With the concepts of composition-relationship, encapsulation, inheritance and polymorphism, an object can represent just about anything in the real world. In fact, our logical perception of the reality is the only limit on determining the kinds of things that can become objects in object-oriented software. Some typical categories are as follows:

    • Objects can represent physical objects, such as automobiles in a traffic-flow simulation, electrical components in a circuit-design program, countries in an economics model, or aircraft in an air-traffic-control system.
    • Objects can represent elements of the computer-user environment such as windows, menus or graphics objects.
    • An object can represent an inventory, such as a personnel file or a table of the latitudes and longitudes of cities.
    • An object can represent user-defined data types such as time, angles, and complex numbers, or points on the plane.

With this enormous capability of an object to represent just about any logically separable matters, OOP allows the software developer to design and implement a computer program that is a model of some aspects of reality, whether that reality is a physical entity, a process, a system, or a composition of matter. Since the object can represent anything, the software developer can create an object which can be used as a component in a larger software project in the future.

If 90% of a new OOP software program consists of proven, existing components made from preexisting reusable objects, then only the remaining 10% of the new software project has to be written and tested from scratch. Since 90% already came from an inventory of extensively tested reusable objects, the potential domain from which an error could originate is 10% of the program. As a result, OOP enables software developers to build objects out of other, previously built objects.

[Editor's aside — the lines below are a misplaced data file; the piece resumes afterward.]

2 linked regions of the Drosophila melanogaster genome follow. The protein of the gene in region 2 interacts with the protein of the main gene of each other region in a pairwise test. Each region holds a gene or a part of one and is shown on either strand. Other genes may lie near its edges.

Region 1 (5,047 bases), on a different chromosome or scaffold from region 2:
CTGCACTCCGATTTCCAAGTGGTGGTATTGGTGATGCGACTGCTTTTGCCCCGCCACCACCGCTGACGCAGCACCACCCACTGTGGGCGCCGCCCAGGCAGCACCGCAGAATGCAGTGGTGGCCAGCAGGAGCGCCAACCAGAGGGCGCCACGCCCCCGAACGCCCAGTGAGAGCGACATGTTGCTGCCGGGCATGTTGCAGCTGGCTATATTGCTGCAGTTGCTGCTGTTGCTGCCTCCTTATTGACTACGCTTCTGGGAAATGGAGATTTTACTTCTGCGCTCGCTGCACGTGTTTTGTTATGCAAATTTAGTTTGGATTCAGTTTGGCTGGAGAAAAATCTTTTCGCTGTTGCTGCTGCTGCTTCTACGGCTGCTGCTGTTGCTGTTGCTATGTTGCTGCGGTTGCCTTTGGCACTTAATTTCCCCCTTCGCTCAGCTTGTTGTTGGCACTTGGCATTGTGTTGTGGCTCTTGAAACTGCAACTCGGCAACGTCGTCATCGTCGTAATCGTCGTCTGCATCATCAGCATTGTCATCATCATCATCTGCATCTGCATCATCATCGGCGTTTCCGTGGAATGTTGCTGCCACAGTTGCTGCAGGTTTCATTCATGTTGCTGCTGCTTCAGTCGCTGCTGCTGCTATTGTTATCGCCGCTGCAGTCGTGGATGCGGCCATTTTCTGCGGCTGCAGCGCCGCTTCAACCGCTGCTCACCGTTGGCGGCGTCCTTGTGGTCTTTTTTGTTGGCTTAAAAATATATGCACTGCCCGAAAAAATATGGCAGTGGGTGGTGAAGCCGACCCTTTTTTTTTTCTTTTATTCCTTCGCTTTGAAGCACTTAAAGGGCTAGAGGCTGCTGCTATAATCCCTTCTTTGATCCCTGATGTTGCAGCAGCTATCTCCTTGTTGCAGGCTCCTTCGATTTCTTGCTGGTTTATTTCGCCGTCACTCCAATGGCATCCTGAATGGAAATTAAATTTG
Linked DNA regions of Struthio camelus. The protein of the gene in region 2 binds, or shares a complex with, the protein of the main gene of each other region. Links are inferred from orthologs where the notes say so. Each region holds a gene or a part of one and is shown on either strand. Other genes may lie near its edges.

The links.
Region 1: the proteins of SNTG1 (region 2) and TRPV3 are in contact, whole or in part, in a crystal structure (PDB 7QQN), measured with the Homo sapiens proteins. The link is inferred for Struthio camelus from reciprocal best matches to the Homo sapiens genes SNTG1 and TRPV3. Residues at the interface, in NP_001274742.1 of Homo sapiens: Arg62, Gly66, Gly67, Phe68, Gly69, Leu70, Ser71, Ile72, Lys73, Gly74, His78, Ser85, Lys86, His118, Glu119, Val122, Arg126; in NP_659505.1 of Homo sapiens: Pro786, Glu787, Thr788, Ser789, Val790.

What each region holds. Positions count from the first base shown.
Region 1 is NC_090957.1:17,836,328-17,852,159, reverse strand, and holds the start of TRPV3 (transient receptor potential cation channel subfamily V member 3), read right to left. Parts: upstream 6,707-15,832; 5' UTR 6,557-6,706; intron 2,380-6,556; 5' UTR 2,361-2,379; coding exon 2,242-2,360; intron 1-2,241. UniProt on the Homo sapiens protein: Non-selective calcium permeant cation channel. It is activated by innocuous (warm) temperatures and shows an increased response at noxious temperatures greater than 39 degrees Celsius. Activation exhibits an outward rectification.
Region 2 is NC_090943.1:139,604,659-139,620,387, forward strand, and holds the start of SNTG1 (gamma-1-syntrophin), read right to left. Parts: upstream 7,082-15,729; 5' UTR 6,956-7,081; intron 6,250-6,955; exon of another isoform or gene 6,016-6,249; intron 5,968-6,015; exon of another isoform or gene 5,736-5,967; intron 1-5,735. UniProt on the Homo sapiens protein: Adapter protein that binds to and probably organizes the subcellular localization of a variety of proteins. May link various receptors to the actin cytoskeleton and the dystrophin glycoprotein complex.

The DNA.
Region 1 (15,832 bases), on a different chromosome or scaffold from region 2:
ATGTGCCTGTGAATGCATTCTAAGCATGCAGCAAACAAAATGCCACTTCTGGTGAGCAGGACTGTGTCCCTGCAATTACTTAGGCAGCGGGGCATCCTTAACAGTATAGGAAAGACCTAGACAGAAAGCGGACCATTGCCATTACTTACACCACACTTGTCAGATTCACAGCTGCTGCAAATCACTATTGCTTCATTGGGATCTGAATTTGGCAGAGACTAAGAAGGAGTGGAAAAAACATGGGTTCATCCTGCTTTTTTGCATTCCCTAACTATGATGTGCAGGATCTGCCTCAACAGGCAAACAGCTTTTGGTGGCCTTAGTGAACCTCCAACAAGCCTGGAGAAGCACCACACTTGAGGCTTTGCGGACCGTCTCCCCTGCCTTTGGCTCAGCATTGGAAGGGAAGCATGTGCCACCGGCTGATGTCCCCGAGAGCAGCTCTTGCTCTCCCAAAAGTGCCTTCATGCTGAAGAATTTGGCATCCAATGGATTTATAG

This process closely resembles complex machinery being built out of assemblies and sub-assemblies. OOP technology, therefore, makes software engineering more like hardware engineering in that software is built from existing components, which are available to the developer as objects. All this adds up to an improved quality of the software as well as an increased speed of its development.

Programming languages are beginning to fully support the OOP principles, such as encapsulation, inheritance, polymorphism, and composition-relationship. With the advent of the C++ language, many commercial software developers have embraced OOP. C++ is an OOP language that offers a fast, machine-executable code. Furthermore, C++ is suitable for both commercial-application and systems-programming projects. For now, C++ appears to be the most popular choice among many OOP programmers, but there is a host of other OOP languages, such as Smalltalk, Common Lisp Object System (CLOS), and Eiffel. Additionally, OOP capabilities are being added to more traditional popular computer programming languages such as Pascal.

The benefits of object classes can be summarized, as follows:

    • Objects and their corresponding classes break down complex programming problems into many smaller, simpler problems.
    • Encapsulation enforces data abstraction through the organization of data into small, independent objects that can communicate with each other. Encapsulation protects the data in an object from accidental damage, but allows other objects to interact with that data by calling the object's member functions and structures.
    • Subclassing and inheritance make it possible to extend and modify objects through deriving new kinds of objects from the standard classes available in the system. Thus, new capabilities are created without having to start from scratch.
    • Polymorphism and multiple inheritance make it possible for different programmers to mix and match characteristics of many different classes and create specialized objects that can still work with related objects in predictable ways.
    • Class hierarchies and containment hierarchies provide a flexible mechanism for modeling real-world objects and the relationships among them.